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Steve Novotney Says, "Possibility is Fun"

We hear about the future now in Wheeling because of the development that's taking place in the downtown district for the first time in more than three decades, and it's enjoyable to think about what could be next and what will follow.

For example, the Woda Group is in the midst of transforming an old warehouse on the corner of 16th and Main streets into an apartment building with one- and two-bedroom loft-style units. The plan calls for more than 70 apartments when the project is completely finished and the players of Wheeling's professional hockey team will quickly become the initial tenants in the building. The folks with Woda seem confident that with market-based pricing, they will fill the building once it is finished.

So, to dream just a bit, what could possibly follow the addition of 120 or so individuals living within the downtown district? Certainly the shops and eateries at Centre Market will welcome new customers thanks to the development, but what about in the general proximity of the Boury Lofts? There is currently 3,500 square feet of available space sitting vacant at the base of the Robert C. Byrd Intermodal Transportation Center and Wheeling's city manager, Robert Herron, has said he would enjoy speaking with anyone interested in opening a new business there.

A satellite version of a McDonald's? A general store kind of shop?

With the Health Plan's new headquarters now growing from the ground within the 1100 block one must wonder what might be developed nearby along Main Street. The city of Wheeling owns a couple of buildings directly across the Main Street from the construction site and Rebekah Karelis and Sarel Venter are now in the midst of renovating the former Tom's Pizza. Karelis and Venter plan to lease the first floor for commercial use, but what sort of business remains anyone's guess.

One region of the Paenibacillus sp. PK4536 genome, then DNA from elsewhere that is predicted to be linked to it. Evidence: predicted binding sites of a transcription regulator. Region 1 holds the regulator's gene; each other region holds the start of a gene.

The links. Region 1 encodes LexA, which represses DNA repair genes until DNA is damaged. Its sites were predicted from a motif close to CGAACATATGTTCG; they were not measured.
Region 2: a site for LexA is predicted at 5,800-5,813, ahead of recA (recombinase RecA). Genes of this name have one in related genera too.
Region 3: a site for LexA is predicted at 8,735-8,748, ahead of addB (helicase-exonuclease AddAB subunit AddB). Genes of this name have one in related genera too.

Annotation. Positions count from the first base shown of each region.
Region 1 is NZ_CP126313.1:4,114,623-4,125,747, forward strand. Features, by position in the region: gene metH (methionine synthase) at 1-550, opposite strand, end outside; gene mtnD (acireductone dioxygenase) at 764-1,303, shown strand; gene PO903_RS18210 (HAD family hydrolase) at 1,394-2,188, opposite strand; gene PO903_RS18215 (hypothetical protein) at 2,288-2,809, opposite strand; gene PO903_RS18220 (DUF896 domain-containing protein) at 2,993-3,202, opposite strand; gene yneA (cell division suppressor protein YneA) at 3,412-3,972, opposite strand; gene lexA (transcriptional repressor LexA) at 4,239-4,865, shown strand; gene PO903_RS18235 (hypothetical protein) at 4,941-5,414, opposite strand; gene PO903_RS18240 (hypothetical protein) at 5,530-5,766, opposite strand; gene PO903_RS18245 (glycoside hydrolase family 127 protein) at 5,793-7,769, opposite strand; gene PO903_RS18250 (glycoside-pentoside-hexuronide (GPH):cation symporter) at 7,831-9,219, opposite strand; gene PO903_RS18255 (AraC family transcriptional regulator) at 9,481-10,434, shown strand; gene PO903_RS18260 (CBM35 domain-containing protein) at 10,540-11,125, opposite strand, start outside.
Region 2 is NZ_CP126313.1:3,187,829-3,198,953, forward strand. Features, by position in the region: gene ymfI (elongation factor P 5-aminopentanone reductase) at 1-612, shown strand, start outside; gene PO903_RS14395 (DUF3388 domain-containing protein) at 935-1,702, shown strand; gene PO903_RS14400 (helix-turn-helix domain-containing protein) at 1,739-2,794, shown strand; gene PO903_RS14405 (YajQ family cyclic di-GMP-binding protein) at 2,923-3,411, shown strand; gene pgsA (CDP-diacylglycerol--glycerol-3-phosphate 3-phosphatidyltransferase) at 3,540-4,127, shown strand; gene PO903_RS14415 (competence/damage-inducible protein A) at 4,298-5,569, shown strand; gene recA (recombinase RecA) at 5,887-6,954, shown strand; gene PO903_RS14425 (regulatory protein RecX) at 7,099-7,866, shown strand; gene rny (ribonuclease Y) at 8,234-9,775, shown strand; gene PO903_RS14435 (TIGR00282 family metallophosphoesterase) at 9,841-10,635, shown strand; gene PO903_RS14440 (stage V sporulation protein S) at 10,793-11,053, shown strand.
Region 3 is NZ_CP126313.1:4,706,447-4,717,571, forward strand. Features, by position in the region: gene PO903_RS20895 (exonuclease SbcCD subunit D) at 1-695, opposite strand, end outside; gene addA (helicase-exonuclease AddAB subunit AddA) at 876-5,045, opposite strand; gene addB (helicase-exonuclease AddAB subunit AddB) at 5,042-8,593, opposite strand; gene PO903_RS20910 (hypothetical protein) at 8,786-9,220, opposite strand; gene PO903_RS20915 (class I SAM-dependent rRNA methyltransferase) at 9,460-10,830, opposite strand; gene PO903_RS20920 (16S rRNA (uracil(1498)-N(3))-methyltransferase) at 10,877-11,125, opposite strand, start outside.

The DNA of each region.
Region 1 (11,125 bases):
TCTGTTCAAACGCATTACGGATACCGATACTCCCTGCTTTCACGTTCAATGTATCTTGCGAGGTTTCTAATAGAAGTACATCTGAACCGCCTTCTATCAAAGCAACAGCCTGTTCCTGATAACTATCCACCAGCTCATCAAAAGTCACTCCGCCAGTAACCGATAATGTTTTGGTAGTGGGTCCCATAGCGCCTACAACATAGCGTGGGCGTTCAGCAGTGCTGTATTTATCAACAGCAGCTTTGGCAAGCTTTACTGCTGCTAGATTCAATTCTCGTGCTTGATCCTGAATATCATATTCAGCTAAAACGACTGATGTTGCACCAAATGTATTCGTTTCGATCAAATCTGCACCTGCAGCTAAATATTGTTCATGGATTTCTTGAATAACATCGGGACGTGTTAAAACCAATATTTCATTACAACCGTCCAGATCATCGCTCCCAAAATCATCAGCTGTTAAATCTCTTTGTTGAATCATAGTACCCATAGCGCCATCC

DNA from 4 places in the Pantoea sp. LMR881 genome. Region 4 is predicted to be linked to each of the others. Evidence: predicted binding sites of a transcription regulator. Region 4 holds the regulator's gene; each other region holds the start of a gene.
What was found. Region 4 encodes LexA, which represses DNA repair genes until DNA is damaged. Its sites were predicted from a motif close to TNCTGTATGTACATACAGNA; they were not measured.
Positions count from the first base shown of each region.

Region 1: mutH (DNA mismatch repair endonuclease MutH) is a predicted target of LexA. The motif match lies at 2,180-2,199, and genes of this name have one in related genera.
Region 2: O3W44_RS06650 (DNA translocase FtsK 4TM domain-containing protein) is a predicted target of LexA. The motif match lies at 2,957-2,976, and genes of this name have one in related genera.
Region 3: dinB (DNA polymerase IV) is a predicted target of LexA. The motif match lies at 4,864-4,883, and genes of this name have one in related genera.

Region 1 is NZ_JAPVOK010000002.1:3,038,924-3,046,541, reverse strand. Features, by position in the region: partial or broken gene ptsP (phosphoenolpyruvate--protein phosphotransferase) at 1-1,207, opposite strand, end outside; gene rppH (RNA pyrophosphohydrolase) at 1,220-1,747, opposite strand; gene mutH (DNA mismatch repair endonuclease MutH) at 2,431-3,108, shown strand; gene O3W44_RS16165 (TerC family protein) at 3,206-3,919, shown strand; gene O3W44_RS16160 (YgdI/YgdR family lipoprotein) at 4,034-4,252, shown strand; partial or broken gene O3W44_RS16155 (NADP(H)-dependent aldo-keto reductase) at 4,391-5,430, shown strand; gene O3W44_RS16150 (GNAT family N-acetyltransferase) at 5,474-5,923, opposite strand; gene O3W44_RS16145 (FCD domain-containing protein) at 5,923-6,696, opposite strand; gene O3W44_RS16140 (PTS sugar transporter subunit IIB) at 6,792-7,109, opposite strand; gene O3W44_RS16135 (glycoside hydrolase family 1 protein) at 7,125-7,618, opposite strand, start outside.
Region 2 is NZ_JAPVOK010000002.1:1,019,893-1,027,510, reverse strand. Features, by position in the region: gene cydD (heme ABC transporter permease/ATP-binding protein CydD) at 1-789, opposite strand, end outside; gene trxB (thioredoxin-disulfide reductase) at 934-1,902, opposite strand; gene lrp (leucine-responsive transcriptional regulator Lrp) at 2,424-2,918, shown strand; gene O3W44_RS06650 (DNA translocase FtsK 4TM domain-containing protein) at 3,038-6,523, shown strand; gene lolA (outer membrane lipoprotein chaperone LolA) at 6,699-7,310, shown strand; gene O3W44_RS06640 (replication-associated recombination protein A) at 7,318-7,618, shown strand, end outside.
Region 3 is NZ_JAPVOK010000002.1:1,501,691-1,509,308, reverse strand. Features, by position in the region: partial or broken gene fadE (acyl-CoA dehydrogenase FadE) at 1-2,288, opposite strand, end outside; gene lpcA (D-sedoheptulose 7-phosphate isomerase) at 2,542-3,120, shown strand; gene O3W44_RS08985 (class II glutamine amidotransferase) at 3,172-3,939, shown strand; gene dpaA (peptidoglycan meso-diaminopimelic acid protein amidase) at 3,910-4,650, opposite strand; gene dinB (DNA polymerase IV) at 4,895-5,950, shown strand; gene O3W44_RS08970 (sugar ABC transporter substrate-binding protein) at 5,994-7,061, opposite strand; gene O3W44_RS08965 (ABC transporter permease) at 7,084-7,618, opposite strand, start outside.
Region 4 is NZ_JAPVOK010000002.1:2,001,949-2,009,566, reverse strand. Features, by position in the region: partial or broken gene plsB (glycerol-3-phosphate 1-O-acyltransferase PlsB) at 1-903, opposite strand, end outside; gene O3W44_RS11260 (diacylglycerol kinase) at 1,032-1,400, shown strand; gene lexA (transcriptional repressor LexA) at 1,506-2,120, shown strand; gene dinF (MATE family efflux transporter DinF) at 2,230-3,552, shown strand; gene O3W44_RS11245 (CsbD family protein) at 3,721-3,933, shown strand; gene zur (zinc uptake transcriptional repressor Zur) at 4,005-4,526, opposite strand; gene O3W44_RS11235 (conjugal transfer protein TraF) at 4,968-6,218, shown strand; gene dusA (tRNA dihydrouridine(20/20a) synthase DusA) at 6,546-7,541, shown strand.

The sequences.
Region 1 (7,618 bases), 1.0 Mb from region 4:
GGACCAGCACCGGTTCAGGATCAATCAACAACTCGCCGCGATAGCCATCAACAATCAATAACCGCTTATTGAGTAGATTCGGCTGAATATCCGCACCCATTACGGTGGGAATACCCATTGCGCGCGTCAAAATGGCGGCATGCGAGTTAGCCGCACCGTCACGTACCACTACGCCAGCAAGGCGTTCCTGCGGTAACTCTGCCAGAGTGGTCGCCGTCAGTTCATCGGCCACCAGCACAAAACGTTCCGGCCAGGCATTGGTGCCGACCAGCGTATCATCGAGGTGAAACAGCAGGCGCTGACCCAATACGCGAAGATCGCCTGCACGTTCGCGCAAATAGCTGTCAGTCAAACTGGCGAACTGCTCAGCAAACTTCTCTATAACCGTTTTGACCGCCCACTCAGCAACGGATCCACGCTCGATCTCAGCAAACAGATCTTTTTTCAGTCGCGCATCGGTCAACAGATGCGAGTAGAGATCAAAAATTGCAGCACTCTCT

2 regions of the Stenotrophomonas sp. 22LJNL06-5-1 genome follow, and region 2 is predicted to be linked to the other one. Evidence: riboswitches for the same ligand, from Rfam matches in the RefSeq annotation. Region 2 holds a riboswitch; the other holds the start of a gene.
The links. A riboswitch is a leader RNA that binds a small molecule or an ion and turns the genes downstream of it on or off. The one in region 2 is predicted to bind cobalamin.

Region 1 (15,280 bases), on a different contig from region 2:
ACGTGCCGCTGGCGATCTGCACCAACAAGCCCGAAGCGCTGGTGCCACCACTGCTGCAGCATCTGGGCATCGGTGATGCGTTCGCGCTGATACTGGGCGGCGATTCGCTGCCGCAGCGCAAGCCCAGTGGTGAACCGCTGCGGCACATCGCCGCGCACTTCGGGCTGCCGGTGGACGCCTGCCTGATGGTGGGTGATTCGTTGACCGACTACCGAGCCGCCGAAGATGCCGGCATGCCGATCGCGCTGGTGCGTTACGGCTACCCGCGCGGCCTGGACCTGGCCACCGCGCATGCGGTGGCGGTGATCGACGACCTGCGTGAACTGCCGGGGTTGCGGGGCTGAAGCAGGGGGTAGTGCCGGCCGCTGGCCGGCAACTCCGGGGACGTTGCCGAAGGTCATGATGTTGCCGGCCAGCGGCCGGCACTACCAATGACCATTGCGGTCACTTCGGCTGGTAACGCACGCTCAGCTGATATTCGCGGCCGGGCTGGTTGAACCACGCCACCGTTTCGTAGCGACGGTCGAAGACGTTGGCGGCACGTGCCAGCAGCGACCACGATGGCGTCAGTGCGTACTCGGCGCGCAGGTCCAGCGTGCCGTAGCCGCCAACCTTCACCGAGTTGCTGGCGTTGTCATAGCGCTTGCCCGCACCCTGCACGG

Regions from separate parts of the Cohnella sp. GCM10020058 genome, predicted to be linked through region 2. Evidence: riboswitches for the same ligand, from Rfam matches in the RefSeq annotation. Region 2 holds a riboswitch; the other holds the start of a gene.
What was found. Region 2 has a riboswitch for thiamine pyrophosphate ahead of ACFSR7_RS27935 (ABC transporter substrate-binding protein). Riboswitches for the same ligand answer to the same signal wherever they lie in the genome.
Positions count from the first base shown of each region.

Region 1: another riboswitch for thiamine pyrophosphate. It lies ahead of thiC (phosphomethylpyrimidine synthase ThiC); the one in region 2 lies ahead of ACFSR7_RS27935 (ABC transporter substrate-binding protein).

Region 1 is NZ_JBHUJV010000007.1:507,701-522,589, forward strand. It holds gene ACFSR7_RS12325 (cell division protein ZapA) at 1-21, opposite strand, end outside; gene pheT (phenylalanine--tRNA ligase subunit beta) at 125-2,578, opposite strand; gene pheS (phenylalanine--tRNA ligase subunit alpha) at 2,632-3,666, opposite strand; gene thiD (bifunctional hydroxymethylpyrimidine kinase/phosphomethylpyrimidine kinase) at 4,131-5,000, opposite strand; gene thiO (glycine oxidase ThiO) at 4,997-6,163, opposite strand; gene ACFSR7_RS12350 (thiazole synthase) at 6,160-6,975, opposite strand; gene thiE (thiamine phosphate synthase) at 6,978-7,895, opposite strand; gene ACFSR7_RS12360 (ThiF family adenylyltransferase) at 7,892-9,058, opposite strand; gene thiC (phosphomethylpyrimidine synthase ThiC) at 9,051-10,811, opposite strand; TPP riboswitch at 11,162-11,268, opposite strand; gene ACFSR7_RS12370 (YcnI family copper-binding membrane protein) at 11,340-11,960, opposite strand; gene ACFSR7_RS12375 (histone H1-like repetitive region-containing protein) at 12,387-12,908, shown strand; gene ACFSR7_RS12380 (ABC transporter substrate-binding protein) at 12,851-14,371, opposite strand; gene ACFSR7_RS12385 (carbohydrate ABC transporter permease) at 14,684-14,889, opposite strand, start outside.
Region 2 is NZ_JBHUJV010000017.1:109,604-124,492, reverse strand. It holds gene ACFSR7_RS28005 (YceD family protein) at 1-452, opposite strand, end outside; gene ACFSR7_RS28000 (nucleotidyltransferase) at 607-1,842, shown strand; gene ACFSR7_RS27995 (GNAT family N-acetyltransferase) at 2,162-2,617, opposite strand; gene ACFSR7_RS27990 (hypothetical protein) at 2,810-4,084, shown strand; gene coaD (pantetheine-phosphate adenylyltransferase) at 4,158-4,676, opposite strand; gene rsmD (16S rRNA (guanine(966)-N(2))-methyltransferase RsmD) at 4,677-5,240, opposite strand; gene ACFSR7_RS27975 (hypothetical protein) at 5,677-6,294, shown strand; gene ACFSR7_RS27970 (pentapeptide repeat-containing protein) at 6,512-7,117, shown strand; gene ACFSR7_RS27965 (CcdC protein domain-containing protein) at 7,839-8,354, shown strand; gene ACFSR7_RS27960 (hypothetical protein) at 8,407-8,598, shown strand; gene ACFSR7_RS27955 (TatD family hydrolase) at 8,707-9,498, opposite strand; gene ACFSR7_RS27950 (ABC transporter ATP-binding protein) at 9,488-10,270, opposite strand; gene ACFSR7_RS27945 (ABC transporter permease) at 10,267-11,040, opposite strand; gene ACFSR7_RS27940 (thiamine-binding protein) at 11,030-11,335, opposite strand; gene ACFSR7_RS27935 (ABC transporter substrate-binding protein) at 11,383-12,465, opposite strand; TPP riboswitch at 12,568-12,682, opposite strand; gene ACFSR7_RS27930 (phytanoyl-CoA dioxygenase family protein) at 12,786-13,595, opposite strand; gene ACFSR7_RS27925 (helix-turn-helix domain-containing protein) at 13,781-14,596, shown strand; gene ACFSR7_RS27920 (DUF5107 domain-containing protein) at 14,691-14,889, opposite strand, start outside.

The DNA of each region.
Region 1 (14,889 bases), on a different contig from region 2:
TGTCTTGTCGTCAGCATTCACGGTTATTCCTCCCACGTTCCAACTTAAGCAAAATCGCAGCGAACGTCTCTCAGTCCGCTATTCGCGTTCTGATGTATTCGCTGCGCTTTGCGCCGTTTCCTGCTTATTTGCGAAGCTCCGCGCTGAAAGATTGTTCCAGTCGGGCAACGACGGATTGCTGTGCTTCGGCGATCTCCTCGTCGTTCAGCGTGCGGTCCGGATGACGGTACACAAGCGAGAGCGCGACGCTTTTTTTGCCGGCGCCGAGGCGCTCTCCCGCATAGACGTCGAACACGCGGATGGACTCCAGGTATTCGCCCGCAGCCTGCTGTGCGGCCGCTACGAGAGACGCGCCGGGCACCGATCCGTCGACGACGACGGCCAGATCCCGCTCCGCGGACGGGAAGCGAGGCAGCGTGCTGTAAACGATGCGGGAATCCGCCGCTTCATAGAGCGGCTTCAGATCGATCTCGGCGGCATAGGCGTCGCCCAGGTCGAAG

A lunch spot? An office supply store?

Market Plaza has been renovated, and the structure that once housed Louis' Hot Dog was demolished for a walkway to the Health Plan, but a few lots around the park are bare of buildings.

Another restaurant or two to join Subway to attract employees and residents from the Stone Center?

Of course the answers to all of these questions can only be answered by time and by those conducting business in the private sector, but I believe Wheeling's municipal government already has paved a path for such economic development, and the current council and mayor are pressing state lawmakers to increase the historical tax credit from 10 percent to 25 percent, the same implemented by Pennsylvania and Ohio. Folks in the local real estate industry have communicated confidence that if such an increase were approved, it would spark even more growth in Wheeling's downtown district and in several other areas, as well.

A prime example of possibility is the Schmulbach Building, the former Market Street home of Wheeling-Pittsburgh Steel's headquarters and the downtown's largest building. Today it is completely empty and only two of the structure's 12 floors have been updated to achieve ADA compliance, but if that tax credit influx were implemented … .

It is fun to realistically contemplate what could follow the Health Plan's development and the construction of the loft apartments because, let's face it, decline is depressing and that's all we've had to watch in Wheeling since the late 1970s. Now, will the downtown become what it once was?


Will the Friendly City again be home to the same number of residents that crowded the municipality's 15 square miles during the early 1900s?

Not likely.

But dreaming about the "ifs" in the future is far more enjoyable than waving goodbye.